Compositional Simulation of Petroleum Vertical Migration and Evaporative Fractionation Processes
Luís Maurício Corrêa, Henrique L. de B. Penteado, and Laury M. Araújo
PETROBRAS/E&P Dept./Petroleum Systems Modeling, Rio de Janeiro, Brazil
Petroleum systems modeling allows the dynamic simulation of a series of physical and chemical processes during the geological history of a sedimentary basin. Among these processes, physical and chemical changes in petroleum associated with vertical migration are of utmost importance for the assessment of petroleum volumes and composition in an exploratory context. Evaporative fractionation is one of the processes related to petroleum migration which may cause alterations in the composition of an accumulation. Evaporative fractionation can be characterized by a quantitative analysis of chromatographic and PVT fluid data. This phenomenon can be simulated by coupling equations of multicomponent flow with equations of state in a petroleum systems simulator.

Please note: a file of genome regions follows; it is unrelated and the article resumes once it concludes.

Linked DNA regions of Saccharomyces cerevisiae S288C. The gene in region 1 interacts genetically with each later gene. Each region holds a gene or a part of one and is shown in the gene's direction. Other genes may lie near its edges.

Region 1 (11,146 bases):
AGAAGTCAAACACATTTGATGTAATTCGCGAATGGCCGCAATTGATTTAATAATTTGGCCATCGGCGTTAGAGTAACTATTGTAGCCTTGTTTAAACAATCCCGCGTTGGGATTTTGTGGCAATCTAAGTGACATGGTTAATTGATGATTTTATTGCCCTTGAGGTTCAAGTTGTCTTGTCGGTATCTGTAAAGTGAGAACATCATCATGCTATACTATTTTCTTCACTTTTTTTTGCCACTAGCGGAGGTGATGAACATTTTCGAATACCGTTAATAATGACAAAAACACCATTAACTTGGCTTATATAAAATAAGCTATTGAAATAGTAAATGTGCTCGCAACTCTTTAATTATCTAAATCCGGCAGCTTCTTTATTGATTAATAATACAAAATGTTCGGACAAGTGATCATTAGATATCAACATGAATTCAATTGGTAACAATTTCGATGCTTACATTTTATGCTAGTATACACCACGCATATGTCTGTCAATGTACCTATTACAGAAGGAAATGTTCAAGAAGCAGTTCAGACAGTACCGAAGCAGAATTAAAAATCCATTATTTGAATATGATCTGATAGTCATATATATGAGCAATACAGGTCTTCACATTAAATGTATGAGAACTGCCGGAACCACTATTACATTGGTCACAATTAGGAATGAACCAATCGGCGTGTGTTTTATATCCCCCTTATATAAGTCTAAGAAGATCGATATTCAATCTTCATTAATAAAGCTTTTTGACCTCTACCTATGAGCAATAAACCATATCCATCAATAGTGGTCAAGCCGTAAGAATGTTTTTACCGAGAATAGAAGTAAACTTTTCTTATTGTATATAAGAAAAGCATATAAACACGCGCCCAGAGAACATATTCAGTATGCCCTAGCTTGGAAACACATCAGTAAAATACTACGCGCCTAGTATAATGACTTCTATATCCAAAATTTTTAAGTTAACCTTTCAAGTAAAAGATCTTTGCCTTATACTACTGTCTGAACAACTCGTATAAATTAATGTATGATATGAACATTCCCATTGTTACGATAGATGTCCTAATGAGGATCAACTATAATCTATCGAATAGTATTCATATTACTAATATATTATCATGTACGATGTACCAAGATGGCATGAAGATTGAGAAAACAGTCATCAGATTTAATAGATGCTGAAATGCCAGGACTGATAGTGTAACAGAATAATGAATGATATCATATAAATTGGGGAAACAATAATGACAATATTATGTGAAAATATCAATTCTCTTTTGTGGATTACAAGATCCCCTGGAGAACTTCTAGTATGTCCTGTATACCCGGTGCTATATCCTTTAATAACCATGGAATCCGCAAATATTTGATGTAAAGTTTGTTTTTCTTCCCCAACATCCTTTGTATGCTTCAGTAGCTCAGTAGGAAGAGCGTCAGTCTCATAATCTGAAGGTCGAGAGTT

Several studies have confirmed, by the analyses of reservoirs fluid data and laboratory scale experiments, the occurrence of evaporative fractionation in basins. In order to verify whether a basin simulator is able to replicate the effects of evaporative fractionation during petroleum vertical migration, tests were performed using a synthetic geological model built in the PetroMod v.2011 software (IES/Schlumberger). A hybrid method of migration was used that combines multiphase Darcy flow (for lithologies with permeabilities less than 100 mD) and ray tracing (for carrier rocks), with petroleum composition based on a kinetic scheme with eleven compound classes, which is representative of the PVT properties of lacustrine oils from Brazilian marginal basins. PVT calculations (phase separation, physical and chemical properties of each phase) must be undertaken for each accumulation during the whole model history.
AAPG Search and Discovery Article #120098©2013 AAPG Hedberg Conference Petroleum Systems: Modeling the Past, Planning the Future, Nice, France, October 1-5, 2012